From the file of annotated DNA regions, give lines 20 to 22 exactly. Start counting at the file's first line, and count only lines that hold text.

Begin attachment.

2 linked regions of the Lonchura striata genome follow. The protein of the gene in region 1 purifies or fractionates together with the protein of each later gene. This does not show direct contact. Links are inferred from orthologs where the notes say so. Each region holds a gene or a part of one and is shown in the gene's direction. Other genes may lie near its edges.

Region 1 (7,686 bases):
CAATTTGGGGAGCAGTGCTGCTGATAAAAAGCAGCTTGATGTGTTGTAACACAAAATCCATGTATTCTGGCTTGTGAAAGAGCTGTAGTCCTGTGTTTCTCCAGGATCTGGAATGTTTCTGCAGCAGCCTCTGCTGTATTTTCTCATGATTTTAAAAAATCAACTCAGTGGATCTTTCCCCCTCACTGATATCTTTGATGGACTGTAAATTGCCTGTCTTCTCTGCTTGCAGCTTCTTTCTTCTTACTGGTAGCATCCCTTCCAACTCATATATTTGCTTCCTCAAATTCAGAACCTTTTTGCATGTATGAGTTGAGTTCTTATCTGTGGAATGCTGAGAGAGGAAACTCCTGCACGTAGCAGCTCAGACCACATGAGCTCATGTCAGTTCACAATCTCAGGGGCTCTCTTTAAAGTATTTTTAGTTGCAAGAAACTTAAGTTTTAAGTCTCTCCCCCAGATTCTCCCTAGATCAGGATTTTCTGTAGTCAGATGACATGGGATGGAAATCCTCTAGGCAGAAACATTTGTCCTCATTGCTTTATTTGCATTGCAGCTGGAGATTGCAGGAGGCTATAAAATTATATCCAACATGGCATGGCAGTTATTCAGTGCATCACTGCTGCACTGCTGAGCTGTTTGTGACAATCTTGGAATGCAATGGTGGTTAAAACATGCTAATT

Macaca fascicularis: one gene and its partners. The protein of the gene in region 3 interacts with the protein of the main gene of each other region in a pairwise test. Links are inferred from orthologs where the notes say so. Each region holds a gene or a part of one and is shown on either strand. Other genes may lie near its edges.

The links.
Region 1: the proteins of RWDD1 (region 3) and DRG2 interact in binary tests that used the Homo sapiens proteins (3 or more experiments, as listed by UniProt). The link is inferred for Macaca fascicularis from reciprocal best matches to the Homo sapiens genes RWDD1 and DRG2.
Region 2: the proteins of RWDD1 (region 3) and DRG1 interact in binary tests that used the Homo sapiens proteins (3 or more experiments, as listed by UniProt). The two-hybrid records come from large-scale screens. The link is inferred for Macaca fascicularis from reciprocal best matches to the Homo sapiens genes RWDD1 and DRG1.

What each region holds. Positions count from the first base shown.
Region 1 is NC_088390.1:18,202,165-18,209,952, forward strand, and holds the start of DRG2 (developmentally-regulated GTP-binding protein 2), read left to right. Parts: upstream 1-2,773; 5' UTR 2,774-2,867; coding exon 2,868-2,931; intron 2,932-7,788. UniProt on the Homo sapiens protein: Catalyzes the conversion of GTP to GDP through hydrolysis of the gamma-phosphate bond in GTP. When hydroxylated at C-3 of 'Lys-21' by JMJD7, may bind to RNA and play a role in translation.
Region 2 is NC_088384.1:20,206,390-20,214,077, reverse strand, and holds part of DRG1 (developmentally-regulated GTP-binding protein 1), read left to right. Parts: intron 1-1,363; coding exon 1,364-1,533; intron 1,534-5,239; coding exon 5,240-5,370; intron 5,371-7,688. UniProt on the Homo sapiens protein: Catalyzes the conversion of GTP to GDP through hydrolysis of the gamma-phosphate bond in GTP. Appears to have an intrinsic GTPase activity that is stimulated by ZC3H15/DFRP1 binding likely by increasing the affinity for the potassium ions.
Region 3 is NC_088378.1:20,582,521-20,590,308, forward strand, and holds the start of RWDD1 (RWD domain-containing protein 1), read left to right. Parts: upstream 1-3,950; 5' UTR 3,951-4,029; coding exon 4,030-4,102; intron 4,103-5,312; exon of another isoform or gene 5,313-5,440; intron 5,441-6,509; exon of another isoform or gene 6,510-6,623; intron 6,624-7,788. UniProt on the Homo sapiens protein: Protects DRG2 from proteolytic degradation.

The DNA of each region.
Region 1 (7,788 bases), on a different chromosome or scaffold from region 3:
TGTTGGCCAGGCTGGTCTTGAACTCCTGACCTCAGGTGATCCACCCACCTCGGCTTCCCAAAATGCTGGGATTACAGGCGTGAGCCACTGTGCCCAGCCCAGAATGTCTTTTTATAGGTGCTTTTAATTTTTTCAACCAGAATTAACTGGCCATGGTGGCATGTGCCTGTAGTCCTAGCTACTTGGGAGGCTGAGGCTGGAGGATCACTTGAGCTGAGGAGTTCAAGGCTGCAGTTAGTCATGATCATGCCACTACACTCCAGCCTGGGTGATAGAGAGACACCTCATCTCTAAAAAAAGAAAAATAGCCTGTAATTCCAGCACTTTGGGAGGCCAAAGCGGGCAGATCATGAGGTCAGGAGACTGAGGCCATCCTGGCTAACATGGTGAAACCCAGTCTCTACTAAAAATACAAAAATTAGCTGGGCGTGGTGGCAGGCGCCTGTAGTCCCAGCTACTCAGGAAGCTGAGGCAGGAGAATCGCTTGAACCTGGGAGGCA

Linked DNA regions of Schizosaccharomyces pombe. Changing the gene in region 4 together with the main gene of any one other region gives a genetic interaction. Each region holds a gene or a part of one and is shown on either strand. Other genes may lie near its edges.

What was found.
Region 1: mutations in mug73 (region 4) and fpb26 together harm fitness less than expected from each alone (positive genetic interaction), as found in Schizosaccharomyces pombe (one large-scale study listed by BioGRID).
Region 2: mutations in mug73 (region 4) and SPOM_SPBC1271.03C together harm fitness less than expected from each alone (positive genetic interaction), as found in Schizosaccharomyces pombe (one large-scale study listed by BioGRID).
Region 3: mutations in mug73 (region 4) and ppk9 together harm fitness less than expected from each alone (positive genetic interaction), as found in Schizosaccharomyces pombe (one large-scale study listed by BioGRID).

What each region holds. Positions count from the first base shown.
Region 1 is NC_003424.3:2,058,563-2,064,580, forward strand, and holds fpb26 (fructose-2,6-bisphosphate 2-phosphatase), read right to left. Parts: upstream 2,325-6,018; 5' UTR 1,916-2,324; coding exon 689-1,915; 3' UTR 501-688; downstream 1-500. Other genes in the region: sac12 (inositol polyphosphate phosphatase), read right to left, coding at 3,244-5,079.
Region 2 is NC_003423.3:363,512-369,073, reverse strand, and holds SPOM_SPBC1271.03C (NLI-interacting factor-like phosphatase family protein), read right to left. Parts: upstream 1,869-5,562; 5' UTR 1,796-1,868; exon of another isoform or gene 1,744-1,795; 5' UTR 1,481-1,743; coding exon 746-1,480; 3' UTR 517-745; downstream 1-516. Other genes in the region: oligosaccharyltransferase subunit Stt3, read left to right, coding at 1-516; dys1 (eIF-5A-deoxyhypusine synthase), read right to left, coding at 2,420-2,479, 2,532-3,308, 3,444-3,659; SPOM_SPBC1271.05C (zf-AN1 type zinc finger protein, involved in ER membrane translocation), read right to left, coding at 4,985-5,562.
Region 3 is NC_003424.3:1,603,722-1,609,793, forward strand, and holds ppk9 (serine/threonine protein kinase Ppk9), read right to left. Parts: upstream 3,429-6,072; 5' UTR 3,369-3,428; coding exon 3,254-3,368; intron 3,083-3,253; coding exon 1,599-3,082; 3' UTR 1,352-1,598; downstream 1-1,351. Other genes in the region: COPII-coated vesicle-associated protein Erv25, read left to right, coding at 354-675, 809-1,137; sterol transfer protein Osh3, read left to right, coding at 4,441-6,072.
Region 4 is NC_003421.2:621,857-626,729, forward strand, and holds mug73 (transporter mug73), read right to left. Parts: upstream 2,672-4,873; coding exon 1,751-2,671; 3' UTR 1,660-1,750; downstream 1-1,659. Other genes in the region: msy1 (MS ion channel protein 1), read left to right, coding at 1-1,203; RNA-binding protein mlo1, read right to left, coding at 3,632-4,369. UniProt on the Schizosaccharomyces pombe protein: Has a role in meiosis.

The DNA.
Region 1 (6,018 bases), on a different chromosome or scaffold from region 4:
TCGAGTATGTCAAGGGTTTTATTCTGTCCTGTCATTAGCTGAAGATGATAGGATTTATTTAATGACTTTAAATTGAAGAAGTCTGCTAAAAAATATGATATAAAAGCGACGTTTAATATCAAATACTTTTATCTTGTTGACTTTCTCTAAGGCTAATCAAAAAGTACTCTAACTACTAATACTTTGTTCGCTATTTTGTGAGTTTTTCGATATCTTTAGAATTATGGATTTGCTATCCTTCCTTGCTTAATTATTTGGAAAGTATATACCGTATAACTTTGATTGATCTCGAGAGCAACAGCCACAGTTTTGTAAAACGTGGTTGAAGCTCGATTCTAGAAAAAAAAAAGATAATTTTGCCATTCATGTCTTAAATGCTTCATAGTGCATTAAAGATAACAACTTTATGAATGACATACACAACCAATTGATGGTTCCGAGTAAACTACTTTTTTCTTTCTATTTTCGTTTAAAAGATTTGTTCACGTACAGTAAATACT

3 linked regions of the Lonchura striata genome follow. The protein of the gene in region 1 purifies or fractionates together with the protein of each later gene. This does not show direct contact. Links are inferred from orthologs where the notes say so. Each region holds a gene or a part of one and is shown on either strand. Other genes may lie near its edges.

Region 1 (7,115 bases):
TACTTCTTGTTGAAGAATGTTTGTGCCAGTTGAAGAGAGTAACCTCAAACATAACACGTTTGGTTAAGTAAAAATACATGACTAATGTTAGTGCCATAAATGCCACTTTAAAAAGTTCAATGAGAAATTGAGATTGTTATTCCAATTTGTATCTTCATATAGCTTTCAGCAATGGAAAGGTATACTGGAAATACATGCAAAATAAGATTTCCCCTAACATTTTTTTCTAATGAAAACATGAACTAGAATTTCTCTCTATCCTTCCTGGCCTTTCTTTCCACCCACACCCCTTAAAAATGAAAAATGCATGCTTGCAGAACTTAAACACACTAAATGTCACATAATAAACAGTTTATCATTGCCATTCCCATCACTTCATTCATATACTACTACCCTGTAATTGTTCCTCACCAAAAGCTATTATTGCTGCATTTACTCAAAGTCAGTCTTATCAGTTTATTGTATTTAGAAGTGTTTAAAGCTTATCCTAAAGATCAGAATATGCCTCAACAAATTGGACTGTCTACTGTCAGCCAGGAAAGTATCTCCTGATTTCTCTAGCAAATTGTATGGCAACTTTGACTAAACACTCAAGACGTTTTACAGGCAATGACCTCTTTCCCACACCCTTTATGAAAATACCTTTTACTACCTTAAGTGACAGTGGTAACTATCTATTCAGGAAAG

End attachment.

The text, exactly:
What each region holds. Positions count from the first base shown.
Region 1 is NC_003424.3:2,058,563-2,064,580, forward strand, and holds fpb26 (fructose-2,6-bisphosphate 2-phosphatase), read right to left. Parts: upstream 2,325-6,018; 5' UTR 1,916-2,324; coding exon 689-1,915; 3' UTR 501-688; downstream 1-500. Other genes in the region: sac12 (inositol polyphosphate phosphatase), read right to left, coding at 3,244-5,079.
Region 2 is NC_003423.3:363,512-369,073, reverse strand, and holds SPOM_SPBC1271.03C (NLI-interacting factor-like phosphatase family protein), read right to left. Parts: upstream 1,869-5,562; 5' UTR 1,796-1,868; exon of another isoform or gene 1,744-1,795; 5' UTR 1,481-1,743; coding exon 746-1,480; 3' UTR 517-745; downstream 1-516. Other genes in the region: oligosaccharyltransferase subunit Stt3, read left to right, coding at 1-516; dys1 (eIF-5A-deoxyhypusine synthase), read right to left, coding at 2,420-2,479, 2,532-3,308, 3,444-3,659; SPOM_SPBC1271.05C (zf-AN1 type zinc finger protein, involved in ER membrane translocation), read right to left, coding at 4,985-5,562.